Jewish Currents September 1987 41:8 (452) pp26-27

Red Emma, Red Rosa [excerpt]

When Emma Goldman was in Berlin in 1932, according to Richard Drinnon's Rebel in Paradise, two Nazis stopped her in the street and told her they would do to her what had been done to Rosa Luxemburg. in linking the notorious "advocate of free love" to the earlier Marxist revolutionary, these two Germans displayed a certain historical sense. Rosa Luxemburg (1870/1-1919) and Emma Goldman (1869-1940) both belong to the struggle against oppression whereby the 19th century gave painful birth to the 20th. Both were Jewish (a fact ignored almost completely by Luxemburg and slightly less so by Goldman). Both lived the perforce international lives of revolutionary intellectual organizers, acting out their convictions through speech and pen; both were repeatedly imprisoned for it. Both were free women at a time when it could be argued that the phrase came close to being a contradiction in terms.

On the other hand, Luxemburg was born in to a middle-class Jewish family and was (financially at least) comfortable all her life. Goldman was born into poverty in Lithuania and worked in a sweatshop in Rochester, N.Y. upon her immigration to this country in 1885 at age 16. Goldman was necessarily self-educated; Luxemburg had a university education climaxed by a doctoral dissertation on the economic consequences of Poland's industrialization which remains a small masterpiece of its kind.

The most important difference between the two women, however, was of course that Luxemburg was a socialist and Goldman an anarchist. Together with Karl Liebknecht, Luxemburg founded the Spartacus group that became the nucleus of the German Communist Party. Her concerns were the critical analysis of politics and economy; feminism she shrugged off. For Goldman, although she excoriated capitalism and militarism as volubly as did Luxemburg (both women were imprisoned for their opposition to what they considered the "imperialist" World War I), the primary arena of human liberation was the individual. The struggles she waged about sex, birth control and the position of women in bourgeois society, which were revolutionary to the point of unthinkability in her own day, were still unresolved in the 1960s, when feminists made a slogan of her intuition that "the personal is political."

I recently had the opportunity to see two works that attempted to convey the essence of these women's lives and natures. The first was E.G., described as "a musical portrait of Emma Goldman," with book and lyrics by Karen Ruoff Kramer and lyrics and music by Leonard Lehrman. It was staged in straitened circumstances at a Workmen's Circle branch meeting place on 8th Ave. and 29th St., with a cast of six and the composer at the piano. (See "The Editor's Diary," July-Aug., for an account of an even more stripped-down but likewise rewarding performance.) But the score was appropriately romantic and saucy and the performers talented and vivacious.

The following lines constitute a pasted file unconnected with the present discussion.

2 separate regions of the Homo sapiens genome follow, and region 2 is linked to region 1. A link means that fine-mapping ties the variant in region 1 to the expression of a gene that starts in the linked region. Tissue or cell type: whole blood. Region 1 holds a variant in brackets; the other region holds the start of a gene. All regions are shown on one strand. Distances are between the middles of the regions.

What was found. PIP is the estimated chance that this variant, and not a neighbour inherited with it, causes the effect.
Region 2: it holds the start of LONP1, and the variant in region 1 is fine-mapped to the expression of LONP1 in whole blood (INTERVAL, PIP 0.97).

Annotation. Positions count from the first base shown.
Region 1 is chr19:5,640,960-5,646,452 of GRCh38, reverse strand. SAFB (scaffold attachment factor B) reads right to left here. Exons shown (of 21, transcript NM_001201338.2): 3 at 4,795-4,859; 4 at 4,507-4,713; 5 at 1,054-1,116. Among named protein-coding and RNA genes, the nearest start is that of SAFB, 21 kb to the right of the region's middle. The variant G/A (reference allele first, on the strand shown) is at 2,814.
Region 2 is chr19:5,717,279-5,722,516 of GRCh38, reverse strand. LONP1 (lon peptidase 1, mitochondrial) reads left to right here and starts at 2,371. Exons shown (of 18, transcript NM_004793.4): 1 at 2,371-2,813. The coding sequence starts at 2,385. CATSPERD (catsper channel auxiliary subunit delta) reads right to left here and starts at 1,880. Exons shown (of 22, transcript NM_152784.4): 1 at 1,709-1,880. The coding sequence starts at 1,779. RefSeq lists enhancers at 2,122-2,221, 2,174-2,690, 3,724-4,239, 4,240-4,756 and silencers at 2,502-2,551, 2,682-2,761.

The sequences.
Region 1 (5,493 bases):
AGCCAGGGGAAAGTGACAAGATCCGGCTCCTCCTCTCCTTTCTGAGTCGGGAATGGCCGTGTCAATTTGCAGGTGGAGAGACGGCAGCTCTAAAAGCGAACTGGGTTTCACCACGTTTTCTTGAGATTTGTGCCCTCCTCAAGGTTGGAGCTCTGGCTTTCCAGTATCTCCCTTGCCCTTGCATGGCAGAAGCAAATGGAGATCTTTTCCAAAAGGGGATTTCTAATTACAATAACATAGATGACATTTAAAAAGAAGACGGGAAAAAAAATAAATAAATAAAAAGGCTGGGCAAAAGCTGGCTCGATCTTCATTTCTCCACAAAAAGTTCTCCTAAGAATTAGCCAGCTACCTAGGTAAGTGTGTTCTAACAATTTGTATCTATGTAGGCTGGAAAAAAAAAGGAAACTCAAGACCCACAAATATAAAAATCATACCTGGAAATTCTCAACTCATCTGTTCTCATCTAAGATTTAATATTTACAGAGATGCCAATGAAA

The two acts are set up around Goldman's attempt in 1933 to return to the USA, whence she had been deported to the Soviet Union in 1919. In the play's one deliberate departure from historical accuracy, Roger Baldwin of the American Civil Liberties Union shows up to offer her a visa application. With the biographical questions on the application form serving as a framework, the play takes off on a series of musical and spoken vignettes illustrating relevant episodes from Emma's life: her revolt against her father, who thought she should make noodles and have babies; her "birth" as a revolutionary with the hanging of the Haymarket martyrs (beside whom she was buried at her own request); her involvements with Alexander (Sasha) Berkman and Ben Reitman, etc. Helene Williams played Emma with a full-throated lyric soprano that came to suggest all of Goldman's specific gravity as the evening went on. The first act ends with an all-out ragtime ensemble entitled (what else?), "If I Can't Dance, It's Not My Revolution."

In the second act Eugene Green pretty much walked away with the show as Ben Reitman, the preternaturally uninhibited "hobo organizer and whorehouse physician" who became Emma's lover and manager. The play concludes with a videotape of the newsreel made of Goldman's arrival in America in 1934, which ends with the words, "I will leave the country rather than deny my ideas.... I prefer to stick to my guns." She did stick to her guns -- and had to leave.